David Perman


I’m puzzled by my loss of memory,
the sudden cull of my vocabulary.
Some words arrive unbidden –
like school friends you’d hoped you’d forgotten.
Others struggle to attach themselves
to what I can see or hear or think.
Things I know I’ve long valued and
long to name remain nameless, orphans.
Flowers mostly, more than people.
You can get away with not naming people:
their vanity will let the cat out of the bag
sooner or later –
but flowers are not vain: even the brightest
lack all boastfulness. I tour my garden,
struggling to put names to plants I’ve planted,
nursed through frost and draught, loved.
I stand before a bloom, willing it
to reveal its name, the common name that
friends know it by, let alone the Latin –
but there is no answer. Some do speak
or I imagine they do. The boastful rose is one,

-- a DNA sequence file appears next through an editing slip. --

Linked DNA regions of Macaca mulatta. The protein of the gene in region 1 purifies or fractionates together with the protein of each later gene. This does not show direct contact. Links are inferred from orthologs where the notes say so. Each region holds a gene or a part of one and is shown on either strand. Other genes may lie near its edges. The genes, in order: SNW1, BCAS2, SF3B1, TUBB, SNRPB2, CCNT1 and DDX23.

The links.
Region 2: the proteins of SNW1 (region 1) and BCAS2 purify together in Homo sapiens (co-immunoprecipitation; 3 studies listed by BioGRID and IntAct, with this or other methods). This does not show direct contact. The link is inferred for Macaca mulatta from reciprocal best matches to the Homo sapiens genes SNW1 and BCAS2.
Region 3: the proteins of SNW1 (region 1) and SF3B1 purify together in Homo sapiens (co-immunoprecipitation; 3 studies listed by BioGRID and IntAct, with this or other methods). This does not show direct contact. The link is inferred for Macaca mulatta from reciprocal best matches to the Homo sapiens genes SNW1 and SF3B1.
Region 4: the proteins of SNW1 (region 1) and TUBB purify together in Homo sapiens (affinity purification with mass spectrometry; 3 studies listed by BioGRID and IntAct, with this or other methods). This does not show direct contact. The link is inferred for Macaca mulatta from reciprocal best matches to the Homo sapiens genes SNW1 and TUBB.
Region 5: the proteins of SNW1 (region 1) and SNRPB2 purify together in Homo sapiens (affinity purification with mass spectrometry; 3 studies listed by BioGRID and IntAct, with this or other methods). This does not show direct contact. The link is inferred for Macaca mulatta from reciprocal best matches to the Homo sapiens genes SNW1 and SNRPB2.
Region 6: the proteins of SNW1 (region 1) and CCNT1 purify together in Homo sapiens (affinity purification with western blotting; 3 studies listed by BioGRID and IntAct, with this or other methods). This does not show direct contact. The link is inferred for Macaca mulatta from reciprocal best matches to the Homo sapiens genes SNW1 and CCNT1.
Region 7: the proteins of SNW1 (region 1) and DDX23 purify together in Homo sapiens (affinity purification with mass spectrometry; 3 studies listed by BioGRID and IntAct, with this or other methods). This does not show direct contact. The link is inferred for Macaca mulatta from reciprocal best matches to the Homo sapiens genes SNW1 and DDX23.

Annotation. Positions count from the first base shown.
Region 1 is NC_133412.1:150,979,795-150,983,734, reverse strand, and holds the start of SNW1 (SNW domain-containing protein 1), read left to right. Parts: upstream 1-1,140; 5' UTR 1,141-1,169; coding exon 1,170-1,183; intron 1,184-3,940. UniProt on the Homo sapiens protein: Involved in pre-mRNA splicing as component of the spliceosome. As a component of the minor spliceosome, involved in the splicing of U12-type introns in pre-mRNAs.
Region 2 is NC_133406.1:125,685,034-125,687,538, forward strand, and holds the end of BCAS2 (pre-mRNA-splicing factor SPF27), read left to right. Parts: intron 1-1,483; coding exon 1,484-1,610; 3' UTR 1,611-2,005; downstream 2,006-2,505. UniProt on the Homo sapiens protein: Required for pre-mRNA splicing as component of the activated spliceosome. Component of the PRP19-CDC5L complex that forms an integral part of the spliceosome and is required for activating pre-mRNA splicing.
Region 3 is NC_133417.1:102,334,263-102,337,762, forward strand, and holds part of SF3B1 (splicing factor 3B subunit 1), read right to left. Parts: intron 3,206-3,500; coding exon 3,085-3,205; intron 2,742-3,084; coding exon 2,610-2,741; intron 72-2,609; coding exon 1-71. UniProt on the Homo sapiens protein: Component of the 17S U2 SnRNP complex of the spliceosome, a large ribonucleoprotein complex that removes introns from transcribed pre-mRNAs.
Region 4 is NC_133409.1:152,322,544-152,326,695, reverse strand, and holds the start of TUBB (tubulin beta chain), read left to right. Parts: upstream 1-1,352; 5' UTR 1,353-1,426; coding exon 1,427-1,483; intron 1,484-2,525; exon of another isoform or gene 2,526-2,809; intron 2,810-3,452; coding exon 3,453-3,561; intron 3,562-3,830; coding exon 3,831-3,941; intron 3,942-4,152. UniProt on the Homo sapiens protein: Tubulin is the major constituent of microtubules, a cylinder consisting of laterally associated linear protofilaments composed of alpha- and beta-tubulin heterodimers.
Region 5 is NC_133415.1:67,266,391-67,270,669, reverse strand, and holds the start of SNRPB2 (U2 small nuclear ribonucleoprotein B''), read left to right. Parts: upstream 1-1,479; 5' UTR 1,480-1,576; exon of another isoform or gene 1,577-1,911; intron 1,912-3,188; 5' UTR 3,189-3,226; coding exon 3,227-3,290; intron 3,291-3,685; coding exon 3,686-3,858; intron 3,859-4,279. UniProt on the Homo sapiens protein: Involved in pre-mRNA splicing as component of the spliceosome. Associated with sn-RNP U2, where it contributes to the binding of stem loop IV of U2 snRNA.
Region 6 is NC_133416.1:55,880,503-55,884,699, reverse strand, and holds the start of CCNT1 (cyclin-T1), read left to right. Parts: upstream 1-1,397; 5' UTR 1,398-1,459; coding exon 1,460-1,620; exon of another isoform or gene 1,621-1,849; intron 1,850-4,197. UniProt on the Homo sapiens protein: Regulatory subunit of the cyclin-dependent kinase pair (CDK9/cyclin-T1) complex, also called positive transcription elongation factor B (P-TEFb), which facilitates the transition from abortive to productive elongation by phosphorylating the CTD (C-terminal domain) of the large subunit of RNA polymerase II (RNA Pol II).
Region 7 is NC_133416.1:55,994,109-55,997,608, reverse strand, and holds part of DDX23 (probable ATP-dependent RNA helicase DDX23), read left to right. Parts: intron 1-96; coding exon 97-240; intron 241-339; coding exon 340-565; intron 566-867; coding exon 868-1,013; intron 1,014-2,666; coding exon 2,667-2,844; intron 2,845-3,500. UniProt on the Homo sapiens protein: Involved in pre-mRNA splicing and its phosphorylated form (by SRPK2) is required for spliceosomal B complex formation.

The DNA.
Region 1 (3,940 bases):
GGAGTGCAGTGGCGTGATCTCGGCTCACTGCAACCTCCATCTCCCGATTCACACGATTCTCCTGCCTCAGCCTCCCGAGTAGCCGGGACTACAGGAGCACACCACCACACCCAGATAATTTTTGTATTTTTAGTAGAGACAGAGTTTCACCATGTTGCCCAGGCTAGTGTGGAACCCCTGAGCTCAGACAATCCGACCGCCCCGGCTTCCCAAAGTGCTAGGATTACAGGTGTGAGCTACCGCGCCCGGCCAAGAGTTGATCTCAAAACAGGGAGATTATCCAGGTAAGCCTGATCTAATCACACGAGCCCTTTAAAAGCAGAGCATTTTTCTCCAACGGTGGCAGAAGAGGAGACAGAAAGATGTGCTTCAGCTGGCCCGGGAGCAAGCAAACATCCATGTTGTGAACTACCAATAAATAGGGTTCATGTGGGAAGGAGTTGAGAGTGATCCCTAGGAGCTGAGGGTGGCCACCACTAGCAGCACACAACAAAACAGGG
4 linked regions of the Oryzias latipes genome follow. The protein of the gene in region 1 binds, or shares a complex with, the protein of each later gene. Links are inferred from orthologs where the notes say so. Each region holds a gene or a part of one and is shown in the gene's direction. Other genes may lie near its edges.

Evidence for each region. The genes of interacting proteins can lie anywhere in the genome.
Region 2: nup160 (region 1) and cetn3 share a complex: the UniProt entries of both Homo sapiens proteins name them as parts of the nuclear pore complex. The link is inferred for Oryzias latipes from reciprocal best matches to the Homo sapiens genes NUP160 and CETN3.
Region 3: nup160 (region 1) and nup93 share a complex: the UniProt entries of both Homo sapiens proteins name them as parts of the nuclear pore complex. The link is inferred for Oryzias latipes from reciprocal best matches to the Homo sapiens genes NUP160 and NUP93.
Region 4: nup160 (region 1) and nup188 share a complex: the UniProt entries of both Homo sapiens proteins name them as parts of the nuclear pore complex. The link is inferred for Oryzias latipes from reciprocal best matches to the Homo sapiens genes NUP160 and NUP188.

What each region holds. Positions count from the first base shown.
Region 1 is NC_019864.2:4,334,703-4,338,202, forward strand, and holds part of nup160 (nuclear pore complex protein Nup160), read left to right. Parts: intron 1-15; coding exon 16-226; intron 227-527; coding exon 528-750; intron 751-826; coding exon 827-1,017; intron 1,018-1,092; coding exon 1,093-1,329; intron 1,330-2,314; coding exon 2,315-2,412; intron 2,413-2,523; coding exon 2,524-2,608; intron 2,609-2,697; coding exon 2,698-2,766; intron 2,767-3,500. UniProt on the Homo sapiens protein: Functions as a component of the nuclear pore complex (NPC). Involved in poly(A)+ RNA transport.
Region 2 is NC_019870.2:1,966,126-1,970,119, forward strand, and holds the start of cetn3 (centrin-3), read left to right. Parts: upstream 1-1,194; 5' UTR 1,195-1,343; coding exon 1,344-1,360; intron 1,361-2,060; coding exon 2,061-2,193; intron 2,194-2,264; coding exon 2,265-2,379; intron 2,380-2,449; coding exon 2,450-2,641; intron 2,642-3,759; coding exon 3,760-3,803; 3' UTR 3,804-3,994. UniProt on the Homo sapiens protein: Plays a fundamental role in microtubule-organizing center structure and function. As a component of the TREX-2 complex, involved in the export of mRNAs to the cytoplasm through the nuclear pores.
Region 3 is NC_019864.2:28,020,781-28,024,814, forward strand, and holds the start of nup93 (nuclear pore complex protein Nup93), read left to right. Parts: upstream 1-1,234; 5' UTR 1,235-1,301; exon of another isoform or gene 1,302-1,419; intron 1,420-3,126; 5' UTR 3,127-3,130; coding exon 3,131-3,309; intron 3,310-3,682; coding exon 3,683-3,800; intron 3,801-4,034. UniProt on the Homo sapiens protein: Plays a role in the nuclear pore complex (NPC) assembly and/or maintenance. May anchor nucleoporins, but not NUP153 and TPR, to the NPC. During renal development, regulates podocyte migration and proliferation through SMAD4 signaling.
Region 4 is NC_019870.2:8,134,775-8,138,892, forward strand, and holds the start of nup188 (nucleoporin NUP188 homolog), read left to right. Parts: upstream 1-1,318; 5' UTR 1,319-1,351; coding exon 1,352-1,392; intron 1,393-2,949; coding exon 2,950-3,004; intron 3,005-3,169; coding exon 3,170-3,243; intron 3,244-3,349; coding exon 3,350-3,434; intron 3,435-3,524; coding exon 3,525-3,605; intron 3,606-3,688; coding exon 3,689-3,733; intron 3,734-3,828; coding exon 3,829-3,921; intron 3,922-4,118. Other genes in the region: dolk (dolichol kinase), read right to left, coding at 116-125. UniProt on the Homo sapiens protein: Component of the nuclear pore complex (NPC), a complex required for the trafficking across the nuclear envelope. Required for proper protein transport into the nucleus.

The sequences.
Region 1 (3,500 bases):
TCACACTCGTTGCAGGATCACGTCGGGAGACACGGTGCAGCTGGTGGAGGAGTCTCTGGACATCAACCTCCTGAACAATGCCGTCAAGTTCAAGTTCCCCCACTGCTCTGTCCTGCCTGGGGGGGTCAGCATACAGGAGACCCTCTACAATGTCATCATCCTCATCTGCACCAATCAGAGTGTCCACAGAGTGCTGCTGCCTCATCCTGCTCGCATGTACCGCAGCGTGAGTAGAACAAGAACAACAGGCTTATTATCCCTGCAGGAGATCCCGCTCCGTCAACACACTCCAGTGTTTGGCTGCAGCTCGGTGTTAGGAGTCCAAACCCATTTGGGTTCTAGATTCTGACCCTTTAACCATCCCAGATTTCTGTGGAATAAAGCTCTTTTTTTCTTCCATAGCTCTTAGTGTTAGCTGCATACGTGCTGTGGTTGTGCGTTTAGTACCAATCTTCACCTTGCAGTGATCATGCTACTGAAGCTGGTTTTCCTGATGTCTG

David Perman spent most of his working life as a journalist, first in newspapers then in the BBC World Service. He interviewed Mrs.Thatcher and the Ayatollah Khomeini and, more congenially, finished up as the BBC’s head of Greek broadcasting. He has written two biographies of poets. Scott of Amwell: Dr Johnson’s Quaker Critic came out of research into the eighteenth-century poet and social reformer, John Scott, whose shell grotto was restored in 1990. More recently he has written the life of a German-born refugee from Hitler –Stranger in a borrowed land: the life and writing of Lotte Moos. Publication of his own poetry began in 1997 with The Buildings from Acumen,  an  A Wasp on the Stair, from Rockingham (2004). His latest publication is Scrap-iron Words from Acumen (2014). In 2018 David suffered a stroke and these poems were written during, and a help towards, his recovery.